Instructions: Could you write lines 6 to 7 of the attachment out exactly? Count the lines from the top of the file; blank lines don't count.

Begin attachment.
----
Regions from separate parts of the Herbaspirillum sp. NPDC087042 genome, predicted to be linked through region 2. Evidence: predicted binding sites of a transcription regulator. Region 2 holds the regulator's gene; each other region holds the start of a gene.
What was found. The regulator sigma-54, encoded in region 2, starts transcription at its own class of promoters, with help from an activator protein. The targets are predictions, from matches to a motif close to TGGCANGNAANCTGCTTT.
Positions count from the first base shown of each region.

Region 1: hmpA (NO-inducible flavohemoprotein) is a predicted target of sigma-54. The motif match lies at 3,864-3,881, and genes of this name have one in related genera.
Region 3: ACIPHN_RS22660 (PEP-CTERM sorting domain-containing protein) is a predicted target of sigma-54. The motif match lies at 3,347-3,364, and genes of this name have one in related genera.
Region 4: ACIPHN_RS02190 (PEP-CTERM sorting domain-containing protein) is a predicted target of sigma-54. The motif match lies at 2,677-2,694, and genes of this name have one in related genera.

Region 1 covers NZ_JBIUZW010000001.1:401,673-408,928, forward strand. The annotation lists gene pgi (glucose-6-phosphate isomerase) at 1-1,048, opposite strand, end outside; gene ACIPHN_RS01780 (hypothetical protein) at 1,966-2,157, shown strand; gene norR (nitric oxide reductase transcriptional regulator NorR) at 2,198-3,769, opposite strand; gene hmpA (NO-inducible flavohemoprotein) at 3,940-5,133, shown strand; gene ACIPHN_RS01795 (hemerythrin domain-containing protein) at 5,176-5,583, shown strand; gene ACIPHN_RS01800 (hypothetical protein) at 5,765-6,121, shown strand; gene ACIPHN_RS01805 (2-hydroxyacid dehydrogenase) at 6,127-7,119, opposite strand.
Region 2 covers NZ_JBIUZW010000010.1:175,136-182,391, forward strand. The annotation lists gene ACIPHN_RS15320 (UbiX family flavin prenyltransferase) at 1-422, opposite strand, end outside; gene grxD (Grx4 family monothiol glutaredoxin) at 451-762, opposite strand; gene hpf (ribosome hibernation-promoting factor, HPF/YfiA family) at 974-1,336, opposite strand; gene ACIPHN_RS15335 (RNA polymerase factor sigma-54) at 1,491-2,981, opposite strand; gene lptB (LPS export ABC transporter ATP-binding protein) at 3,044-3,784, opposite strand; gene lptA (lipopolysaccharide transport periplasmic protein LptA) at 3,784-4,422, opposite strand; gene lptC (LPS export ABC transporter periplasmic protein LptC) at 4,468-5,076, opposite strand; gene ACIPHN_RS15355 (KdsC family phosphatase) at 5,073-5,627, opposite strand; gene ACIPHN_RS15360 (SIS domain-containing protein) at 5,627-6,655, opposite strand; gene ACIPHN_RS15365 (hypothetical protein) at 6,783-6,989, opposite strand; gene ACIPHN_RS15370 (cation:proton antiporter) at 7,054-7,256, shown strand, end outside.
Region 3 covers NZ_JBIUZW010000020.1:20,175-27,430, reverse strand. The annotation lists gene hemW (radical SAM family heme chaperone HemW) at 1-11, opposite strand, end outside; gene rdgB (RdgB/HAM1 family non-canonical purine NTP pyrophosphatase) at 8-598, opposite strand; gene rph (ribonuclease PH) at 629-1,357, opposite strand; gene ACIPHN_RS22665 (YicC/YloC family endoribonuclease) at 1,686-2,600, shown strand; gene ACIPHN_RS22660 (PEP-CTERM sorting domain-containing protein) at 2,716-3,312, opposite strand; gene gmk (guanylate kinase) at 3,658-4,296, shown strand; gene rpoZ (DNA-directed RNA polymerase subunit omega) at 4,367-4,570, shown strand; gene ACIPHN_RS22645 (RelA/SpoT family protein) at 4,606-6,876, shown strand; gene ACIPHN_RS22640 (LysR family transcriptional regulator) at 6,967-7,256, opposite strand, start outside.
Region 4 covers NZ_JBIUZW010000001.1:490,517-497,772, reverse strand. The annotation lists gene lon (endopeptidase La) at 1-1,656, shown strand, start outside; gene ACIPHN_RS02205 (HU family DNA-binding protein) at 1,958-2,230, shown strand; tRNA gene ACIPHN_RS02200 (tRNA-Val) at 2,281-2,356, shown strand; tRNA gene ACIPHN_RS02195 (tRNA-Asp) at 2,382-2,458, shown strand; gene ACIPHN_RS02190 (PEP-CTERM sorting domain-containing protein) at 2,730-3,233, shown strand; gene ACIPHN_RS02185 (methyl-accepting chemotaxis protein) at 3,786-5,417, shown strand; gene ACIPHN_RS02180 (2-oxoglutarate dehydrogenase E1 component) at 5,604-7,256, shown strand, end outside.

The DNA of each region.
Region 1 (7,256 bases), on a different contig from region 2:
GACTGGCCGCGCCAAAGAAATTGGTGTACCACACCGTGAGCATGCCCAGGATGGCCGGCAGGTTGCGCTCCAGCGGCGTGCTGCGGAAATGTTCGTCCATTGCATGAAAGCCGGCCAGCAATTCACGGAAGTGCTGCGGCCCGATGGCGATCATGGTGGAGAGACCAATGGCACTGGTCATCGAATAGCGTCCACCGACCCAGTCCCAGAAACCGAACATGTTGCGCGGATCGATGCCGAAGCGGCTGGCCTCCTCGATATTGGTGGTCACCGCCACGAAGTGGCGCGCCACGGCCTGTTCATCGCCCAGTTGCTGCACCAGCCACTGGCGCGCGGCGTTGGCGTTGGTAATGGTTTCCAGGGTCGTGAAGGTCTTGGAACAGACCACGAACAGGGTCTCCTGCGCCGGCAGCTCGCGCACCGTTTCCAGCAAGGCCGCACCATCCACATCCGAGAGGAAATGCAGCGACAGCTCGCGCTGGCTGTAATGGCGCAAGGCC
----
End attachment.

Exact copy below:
Region 4: ACIPHN_RS02190 (PEP-CTERM sorting domain-containing protein) is a predicted target of sigma-54. The motif match lies at 2,677-2,694, and genes of this name have one in related genera.

Region 1 covers NZ_JBIUZW010000001.1:401,673-408,928, forward strand. The annotation lists gene pgi (glucose-6-phosphate isomerase) at 1-1,048, opposite strand, end outside; gene ACIPHN_RS01780 (hypothetical protein) at 1,966-2,157, shown strand; gene norR (nitric oxide reductase transcriptional regulator NorR) at 2,198-3,769, opposite strand; gene hmpA (NO-inducible flavohemoprotein) at 3,940-5,133, shown strand; gene ACIPHN_RS01795 (hemerythrin domain-containing protein) at 5,176-5,583, shown strand; gene ACIPHN_RS01800 (hypothetical protein) at 5,765-6,121, shown strand; gene ACIPHN_RS01805 (2-hydroxyacid dehydrogenase) at 6,127-7,119, opposite strand.